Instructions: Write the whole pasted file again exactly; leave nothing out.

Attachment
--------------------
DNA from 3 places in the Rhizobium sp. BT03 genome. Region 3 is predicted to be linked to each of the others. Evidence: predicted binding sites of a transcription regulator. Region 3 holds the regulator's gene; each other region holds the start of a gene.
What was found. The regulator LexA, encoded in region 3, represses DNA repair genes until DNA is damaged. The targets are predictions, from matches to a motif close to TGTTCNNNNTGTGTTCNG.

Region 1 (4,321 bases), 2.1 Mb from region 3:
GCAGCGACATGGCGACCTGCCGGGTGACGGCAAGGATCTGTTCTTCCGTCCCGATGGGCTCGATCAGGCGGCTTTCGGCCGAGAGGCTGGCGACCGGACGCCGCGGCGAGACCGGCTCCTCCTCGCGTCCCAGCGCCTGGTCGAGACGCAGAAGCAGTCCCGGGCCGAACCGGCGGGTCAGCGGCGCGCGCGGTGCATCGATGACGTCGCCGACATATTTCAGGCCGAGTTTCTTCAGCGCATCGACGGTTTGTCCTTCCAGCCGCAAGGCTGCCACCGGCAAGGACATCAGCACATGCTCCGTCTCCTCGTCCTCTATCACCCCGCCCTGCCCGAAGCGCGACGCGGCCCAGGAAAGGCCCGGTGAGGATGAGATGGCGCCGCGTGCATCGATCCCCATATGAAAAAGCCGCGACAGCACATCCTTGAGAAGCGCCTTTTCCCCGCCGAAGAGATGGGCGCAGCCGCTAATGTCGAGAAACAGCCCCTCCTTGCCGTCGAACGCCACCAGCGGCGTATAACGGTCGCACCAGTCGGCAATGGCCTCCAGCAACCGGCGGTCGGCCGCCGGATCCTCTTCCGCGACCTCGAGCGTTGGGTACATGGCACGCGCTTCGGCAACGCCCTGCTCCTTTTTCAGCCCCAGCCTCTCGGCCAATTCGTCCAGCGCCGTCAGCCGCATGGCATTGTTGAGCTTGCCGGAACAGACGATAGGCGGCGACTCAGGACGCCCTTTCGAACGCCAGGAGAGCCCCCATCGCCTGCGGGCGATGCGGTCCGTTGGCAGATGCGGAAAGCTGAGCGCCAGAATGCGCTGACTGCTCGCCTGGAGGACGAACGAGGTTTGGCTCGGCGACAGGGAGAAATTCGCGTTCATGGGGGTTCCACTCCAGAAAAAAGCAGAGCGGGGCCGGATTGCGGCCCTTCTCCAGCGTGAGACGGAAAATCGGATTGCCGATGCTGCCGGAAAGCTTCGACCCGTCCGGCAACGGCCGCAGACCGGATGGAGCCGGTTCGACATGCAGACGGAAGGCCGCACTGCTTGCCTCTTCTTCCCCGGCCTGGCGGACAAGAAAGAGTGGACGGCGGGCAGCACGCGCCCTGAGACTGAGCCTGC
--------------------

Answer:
DNA from 3 places in the Rhizobium sp. BT03 genome. Region 3 is predicted to be linked to each of the others. Evidence: predicted binding sites of a transcription regulator. Region 3 holds the regulator's gene; each other region holds the start of a gene.
What was found. The regulator LexA, encoded in region 3, represses DNA repair genes until DNA is damaged. The targets are predictions, from matches to a motif close to TGTTCNNNNTGTGTTCNG.

Region 1 (4,321 bases), 2.1 Mb from region 3:
GCAGCGACATGGCGACCTGCCGGGTGACGGCAAGGATCTGTTCTTCCGTCCCGATGGGCTCGATCAGGCGGCTTTCGGCCGAGAGGCTGGCGACCGGACGCCGCGGCGAGACCGGCTCCTCCTCGCGTCCCAGCGCCTGGTCGAGACGCAGAAGCAGTCCCGGGCCGAACCGGCGGGTCAGCGGCGCGCGCGGTGCATCGATGACGTCGCCGACATATTTCAGGCCGAGTTTCTTCAGCGCATCGACGGTTTGTCCTTCCAGCCGCAAGGCTGCCACCGGCAAGGACATCAGCACATGCTCCGTCTCCTCGTCCTCTATCACCCCGCCCTGCCCGAAGCGCGACGCGGCCCAGGAAAGGCCCGGTGAGGATGAGATGGCGCCGCGTGCATCGATCCCCATATGAAAAAGCCGCGACAGCACATCCTTGAGAAGCGCCTTTTCCCCGCCGAAGAGATGGGCGCAGCCGCTAATGTCGAGAAACAGCCCCTCCTTGCCGTCGAACGCCACCAGCGGCGTATAACGGTCGCACCAGTCGGCAATGGCCTCCAGCAACCGGCGGTCGGCCGCCGGATCCTCTTCCGCGACCTCGAGCGTTGGGTACATGGCACGCGCTTCGGCAACGCCCTGCTCCTTTTTCAGCCCCAGCCTCTCGGCCAATTCGTCCAGCGCCGTCAGCCGCATGGCATTGTTGAGCTTGCCGGAACAGACGATAGGCGGCGACTCAGGACGCCCTTTCGAACGCCAGGAGAGCCCCCATCGCCTGCGGGCGATGCGGTCCGTTGGCAGATGCGGAAAGCTGAGCGCCAGAATGCGCTGACTGCTCGCCTGGAGGACGAACGAGGTTTGGCTCGGCGACAGGGAGAAATTCGCGTTCATGGGGGTTCCACTCCAGAAAAAAGCAGAGCGGGGCCGGATTGCGGCCCTTCTCCAGCGTGAGACGGAAAATCGGATTGCCGATGCTGCCGGAAAGCTTCGACCCGTCCGGCAACGGCCGCAGACCGGATGGAGCCGGTTCGACATGCAGACGGAAGGCCGCACTGCTTGCCTCTTCTTCCCCGGCCTGGCGGACAAGAAAGAGTGGACGGCGGGCAGCACGCGCCCTGAGACTGAGCCTGC